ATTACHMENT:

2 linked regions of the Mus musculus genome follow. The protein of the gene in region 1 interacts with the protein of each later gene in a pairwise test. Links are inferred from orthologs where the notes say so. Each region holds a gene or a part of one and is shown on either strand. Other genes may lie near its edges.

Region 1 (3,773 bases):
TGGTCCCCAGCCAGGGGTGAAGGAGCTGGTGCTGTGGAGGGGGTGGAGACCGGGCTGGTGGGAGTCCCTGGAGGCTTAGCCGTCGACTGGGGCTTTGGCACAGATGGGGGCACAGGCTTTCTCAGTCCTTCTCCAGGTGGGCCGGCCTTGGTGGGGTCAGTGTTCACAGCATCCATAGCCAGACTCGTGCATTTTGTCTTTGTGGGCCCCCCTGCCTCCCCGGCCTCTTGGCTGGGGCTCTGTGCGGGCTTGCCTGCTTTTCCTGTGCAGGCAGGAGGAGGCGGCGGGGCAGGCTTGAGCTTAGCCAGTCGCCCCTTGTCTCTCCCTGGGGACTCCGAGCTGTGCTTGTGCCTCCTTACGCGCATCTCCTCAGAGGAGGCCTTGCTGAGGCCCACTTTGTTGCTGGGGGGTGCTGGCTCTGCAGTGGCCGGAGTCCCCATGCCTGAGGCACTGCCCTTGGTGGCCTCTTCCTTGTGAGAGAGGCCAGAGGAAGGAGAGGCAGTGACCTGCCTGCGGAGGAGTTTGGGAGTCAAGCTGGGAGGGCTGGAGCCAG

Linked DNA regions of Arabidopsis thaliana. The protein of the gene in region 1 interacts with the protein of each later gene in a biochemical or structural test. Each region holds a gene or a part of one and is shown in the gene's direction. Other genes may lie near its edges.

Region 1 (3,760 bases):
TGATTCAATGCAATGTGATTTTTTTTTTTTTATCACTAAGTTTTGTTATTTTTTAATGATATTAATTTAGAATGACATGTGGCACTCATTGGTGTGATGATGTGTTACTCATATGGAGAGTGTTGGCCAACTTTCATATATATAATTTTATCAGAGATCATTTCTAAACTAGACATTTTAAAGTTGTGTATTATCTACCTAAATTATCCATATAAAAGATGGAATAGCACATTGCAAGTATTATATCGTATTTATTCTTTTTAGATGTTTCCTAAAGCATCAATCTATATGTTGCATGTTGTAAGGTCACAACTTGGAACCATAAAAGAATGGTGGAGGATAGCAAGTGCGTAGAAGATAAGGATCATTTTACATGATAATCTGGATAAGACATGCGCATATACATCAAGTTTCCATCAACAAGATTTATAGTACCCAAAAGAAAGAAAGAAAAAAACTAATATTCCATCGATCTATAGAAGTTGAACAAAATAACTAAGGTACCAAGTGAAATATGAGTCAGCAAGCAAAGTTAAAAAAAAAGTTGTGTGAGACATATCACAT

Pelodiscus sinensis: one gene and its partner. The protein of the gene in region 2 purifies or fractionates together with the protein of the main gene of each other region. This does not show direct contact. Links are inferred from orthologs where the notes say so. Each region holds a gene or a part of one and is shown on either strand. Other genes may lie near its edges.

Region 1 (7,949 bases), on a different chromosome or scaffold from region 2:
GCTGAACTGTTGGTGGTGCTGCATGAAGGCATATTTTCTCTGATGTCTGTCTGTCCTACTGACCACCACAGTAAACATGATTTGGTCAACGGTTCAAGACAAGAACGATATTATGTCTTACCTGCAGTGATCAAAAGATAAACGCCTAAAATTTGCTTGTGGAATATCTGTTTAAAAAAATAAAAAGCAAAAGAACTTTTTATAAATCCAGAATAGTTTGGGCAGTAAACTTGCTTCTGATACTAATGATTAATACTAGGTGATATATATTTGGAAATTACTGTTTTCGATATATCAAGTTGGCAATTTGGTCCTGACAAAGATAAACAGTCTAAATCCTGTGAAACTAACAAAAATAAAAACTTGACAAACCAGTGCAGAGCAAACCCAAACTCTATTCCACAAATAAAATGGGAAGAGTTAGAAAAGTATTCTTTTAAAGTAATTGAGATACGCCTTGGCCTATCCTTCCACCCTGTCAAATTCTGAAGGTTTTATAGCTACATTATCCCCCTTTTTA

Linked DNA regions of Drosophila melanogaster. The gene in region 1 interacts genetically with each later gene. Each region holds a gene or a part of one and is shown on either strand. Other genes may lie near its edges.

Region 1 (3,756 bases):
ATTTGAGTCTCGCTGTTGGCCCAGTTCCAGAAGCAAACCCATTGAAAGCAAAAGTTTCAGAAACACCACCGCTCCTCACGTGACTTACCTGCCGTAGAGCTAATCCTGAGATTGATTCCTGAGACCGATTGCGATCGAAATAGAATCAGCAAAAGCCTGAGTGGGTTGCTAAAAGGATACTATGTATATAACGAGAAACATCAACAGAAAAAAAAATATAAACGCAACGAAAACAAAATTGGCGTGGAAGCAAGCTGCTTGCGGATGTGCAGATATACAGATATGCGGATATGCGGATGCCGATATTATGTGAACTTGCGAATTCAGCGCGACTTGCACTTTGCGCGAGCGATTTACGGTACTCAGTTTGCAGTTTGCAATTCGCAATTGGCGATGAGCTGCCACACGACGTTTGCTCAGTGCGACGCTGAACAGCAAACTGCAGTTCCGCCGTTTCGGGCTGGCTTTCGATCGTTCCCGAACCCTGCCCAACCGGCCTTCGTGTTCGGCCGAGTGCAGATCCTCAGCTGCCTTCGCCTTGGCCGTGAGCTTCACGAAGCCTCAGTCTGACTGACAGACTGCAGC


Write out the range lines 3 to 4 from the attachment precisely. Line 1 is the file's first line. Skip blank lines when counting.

TGGTCCCCAGCCAGGGGTGAAGGAGCTGGTGCTGTGGAGGGGGTGGAGACCGGGCTGGTGGGAGTCCCTGGAGGCTTAGCCGTCGACTGGGGCTTTGGCACAGATGGGGGCACAGGCTTTCTCAGTCCTTCTCCAGGTGGGCCGGCCTTGGTGGGGTCAGTGTTCACAGCATCCATAGCCAGACTCGTGCATTTTGTCTTTGTGGGCCCCCCTGCCTCCCCGGCCTCTTGGCTGGGGCTCTGTGCGGGCTTGCCTGCTTTTCCTGTGCAGGCAGGAGGAGGCGGCGGGGCAGGCTTGAGCTTAGCCAGTCGCCCCTTGTCTCTCCCTGGGGACTCCGAGCTGTGCTTGTGCCTCCTTACGCGCATCTCCTCAGAGGAGGCCTTGCTGAGGCCCACTTTGTTGCTGGGGGGTGCTGGCTCTGCAGTGGCCGGAGTCCCCATGCCTGAGGCACTGCCCTTGGTGGCCTCTTCCTTGTGAGAGAGGCCAGAGGAAGGAGAGGCAGTGACCTGCCTGCGGAGGAGTTTGGGAGTCAAGCTGGGAGGGCTGGAGCCAG

Linked DNA regions of Arabidopsis thaliana. The protein of the gene in region 1 interacts with the protein of each later gene in a biochemical or structural test. Each region holds a gene or a part of one and is shown in the gene's direction. Other genes may lie near its edges.